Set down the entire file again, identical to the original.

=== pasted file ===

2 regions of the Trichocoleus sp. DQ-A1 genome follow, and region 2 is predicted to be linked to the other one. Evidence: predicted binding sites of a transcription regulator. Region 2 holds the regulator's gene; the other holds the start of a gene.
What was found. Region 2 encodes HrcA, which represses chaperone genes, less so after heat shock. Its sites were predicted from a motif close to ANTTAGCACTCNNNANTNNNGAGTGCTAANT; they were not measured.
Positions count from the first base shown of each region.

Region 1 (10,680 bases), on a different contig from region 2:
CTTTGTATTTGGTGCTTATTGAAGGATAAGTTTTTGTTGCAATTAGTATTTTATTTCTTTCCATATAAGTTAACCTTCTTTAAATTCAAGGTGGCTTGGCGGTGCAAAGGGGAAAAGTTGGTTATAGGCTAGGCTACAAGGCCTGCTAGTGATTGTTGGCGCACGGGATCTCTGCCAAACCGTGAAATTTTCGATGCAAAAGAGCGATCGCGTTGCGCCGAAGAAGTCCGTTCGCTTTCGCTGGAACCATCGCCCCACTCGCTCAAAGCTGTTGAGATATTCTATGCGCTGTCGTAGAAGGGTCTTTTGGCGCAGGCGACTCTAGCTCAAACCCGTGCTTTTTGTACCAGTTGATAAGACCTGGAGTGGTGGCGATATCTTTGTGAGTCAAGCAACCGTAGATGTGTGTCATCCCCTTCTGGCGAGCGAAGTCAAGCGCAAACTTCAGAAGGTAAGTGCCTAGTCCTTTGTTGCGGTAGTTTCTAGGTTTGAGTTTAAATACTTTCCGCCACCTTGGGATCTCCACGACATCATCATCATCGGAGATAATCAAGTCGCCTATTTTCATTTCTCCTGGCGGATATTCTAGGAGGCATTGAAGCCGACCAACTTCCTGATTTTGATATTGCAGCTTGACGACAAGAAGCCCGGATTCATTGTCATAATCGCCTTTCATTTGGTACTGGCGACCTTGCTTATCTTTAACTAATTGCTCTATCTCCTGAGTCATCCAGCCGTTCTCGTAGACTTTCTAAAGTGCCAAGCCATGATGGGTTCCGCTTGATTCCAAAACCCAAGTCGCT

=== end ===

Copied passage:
2 regions of the Trichocoleus sp. DQ-A1 genome follow, and region 2 is predicted to be linked to the other one. Evidence: predicted binding sites of a transcription regulator. Region 2 holds the regulator's gene; the other holds the start of a gene.
What was found. Region 2 encodes HrcA, which represses chaperone genes, less so after heat shock. Its sites were predicted from a motif close to ANTTAGCACTCNNNANTNNNGAGTGCTAANT; they were not measured.
Positions count from the first base shown of each region.

Region 1 (10,680 bases), on a different contig from region 2:
CTTTGTATTTGGTGCTTATTGAAGGATAAGTTTTTGTTGCAATTAGTATTTTATTTCTTTCCATATAAGTTAACCTTCTTTAAATTCAAGGTGGCTTGGCGGTGCAAAGGGGAAAAGTTGGTTATAGGCTAGGCTACAAGGCCTGCTAGTGATTGTTGGCGCACGGGATCTCTGCCAAACCGTGAAATTTTCGATGCAAAAGAGCGATCGCGTTGCGCCGAAGAAGTCCGTTCGCTTTCGCTGGAACCATCGCCCCACTCGCTCAAAGCTGTTGAGATATTCTATGCGCTGTCGTAGAAGGGTCTTTTGGCGCAGGCGACTCTAGCTCAAACCCGTGCTTTTTGTACCAGTTGATAAGACCTGGAGTGGTGGCGATATCTTTGTGAGTCAAGCAACCGTAGATGTGTGTCATCCCCTTCTGGCGAGCGAAGTCAAGCGCAAACTTCAGAAGGTAAGTGCCTAGTCCTTTGTTGCGGTAGTTTCTAGGTTTGAGTTTAAATACTTTCCGCCACCTTGGGATCTCCACGACATCATCATCATCGGAGATAATCAAGTCGCCTATTTTCATTTCTCCTGGCGGATATTCTAGGAGGCATTGAAGCCGACCAACTTCCTGATTTTGATATTGCAGCTTGACGACAAGAAGCCCGGATTCATTGTCATAATCGCCTTTCATTTGGTACTGGCGACCTTGCTTATCTTTAACTAATTGCTCTATCTCCTGAGTCATCCAGCCGTTCTCGTAGACTTTCTAAAGTGCCAAGCCATGATGGGTTCCGCTTGATTCCAAAACCCAAGTCGCT